Two things that I never consider final until evaluated over loudspeakers are bass and pan (and any other “spatial” effect). Even these can be “roughed in” with headphones.

If you do not feel that your speakers are good enough for a “final” evaluation, burn a CD and carry it around playing it on a variety of systems typical of your target audience, noting what needs work. The you can go back and make small adjustments, repeat the listening and converge on a final mix.

You can probably get 90% of the work done on headphones and they can excel at finding ticks and pops and a lot of the more routine clean-up that takes so much time. In the process you can avoid anoying those around you. When you are nearly done you will need to use speakers but you don’t necessarily even need to own them.


I work very much like Jim. I have to or the family will revolt!

D – Sennheiser HD280Pro = excellent cans for $100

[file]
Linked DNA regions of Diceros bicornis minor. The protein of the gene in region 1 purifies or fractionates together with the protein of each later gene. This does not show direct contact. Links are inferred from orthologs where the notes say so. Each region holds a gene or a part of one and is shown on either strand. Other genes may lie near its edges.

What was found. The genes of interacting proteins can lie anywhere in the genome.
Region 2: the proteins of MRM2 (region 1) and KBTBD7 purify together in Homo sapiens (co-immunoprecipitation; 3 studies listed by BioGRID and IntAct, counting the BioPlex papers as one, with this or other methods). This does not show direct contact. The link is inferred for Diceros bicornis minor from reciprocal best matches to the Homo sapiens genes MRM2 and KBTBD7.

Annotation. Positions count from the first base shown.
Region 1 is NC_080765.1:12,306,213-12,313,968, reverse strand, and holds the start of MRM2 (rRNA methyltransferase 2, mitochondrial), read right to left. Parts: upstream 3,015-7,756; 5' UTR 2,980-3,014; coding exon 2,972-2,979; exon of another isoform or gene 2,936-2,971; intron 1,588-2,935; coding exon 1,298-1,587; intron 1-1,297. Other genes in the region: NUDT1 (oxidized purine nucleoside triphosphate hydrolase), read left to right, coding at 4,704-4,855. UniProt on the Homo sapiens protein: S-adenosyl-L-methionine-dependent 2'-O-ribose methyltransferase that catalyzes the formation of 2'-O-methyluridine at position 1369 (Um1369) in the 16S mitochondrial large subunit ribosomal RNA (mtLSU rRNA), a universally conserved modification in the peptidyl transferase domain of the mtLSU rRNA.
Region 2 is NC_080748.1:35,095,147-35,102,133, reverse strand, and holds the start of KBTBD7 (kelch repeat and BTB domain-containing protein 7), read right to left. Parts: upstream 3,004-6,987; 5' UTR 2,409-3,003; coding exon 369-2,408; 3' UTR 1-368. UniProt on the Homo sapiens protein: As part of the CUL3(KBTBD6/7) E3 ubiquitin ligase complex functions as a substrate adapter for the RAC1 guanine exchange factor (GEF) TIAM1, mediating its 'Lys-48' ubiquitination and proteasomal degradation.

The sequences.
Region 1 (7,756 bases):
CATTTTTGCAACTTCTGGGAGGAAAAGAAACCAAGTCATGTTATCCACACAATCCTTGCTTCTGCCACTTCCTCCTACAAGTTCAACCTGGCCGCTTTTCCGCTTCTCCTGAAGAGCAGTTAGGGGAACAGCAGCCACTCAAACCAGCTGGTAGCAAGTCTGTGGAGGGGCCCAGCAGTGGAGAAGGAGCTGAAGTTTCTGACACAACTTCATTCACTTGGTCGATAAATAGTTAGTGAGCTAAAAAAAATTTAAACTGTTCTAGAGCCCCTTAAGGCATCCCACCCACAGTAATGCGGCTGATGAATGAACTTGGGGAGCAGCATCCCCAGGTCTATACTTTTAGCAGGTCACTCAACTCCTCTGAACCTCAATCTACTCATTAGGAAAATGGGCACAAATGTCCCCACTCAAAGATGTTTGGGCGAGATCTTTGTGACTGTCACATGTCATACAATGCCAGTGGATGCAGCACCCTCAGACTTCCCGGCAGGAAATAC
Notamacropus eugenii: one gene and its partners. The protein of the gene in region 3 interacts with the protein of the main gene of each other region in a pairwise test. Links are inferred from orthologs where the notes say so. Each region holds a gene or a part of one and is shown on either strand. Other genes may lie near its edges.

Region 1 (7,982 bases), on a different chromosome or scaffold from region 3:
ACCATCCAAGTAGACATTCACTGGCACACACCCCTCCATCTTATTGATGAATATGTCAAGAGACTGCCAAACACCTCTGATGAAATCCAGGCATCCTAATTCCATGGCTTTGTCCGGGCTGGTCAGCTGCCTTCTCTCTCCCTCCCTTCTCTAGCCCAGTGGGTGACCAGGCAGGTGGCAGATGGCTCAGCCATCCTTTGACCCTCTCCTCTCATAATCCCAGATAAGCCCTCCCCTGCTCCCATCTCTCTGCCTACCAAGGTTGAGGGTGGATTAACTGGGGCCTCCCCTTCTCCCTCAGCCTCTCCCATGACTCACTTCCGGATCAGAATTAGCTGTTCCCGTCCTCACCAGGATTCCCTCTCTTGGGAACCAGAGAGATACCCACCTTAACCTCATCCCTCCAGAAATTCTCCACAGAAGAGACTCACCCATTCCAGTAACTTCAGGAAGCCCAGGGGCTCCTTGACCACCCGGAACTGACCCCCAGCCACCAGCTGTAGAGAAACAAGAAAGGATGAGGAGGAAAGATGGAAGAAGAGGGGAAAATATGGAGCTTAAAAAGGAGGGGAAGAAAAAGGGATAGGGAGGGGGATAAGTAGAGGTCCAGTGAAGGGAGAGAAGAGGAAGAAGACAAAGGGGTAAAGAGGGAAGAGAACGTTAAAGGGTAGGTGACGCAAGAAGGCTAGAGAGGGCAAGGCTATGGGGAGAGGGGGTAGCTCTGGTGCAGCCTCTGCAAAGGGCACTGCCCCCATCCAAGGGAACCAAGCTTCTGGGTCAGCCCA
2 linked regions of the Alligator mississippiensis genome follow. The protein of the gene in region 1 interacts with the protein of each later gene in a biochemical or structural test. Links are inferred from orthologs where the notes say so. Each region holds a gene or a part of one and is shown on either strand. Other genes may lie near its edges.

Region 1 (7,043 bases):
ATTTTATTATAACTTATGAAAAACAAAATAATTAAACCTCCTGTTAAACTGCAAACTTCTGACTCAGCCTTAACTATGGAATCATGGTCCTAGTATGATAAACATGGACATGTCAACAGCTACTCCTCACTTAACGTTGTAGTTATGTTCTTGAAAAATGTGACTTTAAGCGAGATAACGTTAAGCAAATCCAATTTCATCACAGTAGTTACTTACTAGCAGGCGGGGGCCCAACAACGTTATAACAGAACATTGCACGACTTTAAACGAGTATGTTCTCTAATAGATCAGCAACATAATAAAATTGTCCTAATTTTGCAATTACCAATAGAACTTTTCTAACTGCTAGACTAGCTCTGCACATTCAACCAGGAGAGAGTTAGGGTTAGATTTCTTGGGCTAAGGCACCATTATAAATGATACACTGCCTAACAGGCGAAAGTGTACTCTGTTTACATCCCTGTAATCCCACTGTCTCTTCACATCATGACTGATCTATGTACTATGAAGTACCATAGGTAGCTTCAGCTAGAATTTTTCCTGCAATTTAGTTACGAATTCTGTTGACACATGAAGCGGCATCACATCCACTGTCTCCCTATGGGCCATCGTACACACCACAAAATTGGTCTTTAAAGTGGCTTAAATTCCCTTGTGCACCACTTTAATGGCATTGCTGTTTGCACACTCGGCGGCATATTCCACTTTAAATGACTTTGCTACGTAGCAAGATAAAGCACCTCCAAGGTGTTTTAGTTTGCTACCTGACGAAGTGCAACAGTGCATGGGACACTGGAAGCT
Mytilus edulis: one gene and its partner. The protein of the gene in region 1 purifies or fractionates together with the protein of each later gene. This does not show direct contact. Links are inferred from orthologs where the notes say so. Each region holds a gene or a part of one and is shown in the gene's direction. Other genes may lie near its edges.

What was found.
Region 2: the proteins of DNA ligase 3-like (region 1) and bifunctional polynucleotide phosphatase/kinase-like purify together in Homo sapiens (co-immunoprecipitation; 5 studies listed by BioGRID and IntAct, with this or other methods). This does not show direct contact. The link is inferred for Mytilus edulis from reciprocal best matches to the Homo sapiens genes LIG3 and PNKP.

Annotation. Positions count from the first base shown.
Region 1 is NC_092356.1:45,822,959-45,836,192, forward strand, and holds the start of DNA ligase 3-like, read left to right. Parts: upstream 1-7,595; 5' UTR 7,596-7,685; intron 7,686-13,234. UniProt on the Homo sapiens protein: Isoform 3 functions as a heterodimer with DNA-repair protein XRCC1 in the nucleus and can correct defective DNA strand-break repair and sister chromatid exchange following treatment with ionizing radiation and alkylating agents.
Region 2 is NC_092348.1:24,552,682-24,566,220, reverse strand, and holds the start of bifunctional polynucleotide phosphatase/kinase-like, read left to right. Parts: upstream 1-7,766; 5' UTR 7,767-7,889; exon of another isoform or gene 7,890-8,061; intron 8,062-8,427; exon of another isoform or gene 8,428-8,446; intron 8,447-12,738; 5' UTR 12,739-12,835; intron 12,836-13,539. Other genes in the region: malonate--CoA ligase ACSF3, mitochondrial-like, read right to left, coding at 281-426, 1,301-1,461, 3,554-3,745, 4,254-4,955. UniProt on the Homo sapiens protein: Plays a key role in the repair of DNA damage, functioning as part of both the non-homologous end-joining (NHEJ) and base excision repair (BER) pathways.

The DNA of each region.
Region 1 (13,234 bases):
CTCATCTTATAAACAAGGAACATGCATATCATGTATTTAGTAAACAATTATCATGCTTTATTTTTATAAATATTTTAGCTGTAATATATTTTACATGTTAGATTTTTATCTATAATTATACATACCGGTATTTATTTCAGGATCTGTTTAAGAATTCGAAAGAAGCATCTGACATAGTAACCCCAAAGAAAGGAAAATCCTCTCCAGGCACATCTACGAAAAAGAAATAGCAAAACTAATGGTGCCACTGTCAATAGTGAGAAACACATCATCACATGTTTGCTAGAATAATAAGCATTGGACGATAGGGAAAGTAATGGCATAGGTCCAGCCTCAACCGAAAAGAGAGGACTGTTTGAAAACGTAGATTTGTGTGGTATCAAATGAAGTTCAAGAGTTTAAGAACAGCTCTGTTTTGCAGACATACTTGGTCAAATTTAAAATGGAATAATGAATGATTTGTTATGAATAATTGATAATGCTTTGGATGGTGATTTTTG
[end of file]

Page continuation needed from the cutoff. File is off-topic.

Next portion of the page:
I understand the headphone thing for family reasons but if one should mix totally with nearfield monitors it should be done at conversation levels anyway. This lessens ear fatigue and “for me” is much more accurate and I don’t have to account for differences. Just a thought.

Cruiser :cool:

I’m hip cruiser. What I do is get relative levels set and maybe a little EQ tweaking done with the cans. Then, when conditions permit, I switch to the Events and do the final work. I always check the mix at different volumes but the bulk of the work is done low enough you could converse over the playback. Mixing at LOUD levels will do a few things to ya’… one you will mess up your EQ big time… two you will definitely get burned out quicker… NOT good.



I have a pair of cheap Sennheiser eh1430 headphones which I use for everything except the final mix.
I’ve had them for a few years now and know them well, so I can compensate for their little quirks.


i like my sennheisers. even though they are not top of the line they are still sennheisers. i just recently learned, you have to do the final mix without the headset.


Personally I really like my AKG K240s. Never heard a more “transparent” headphone.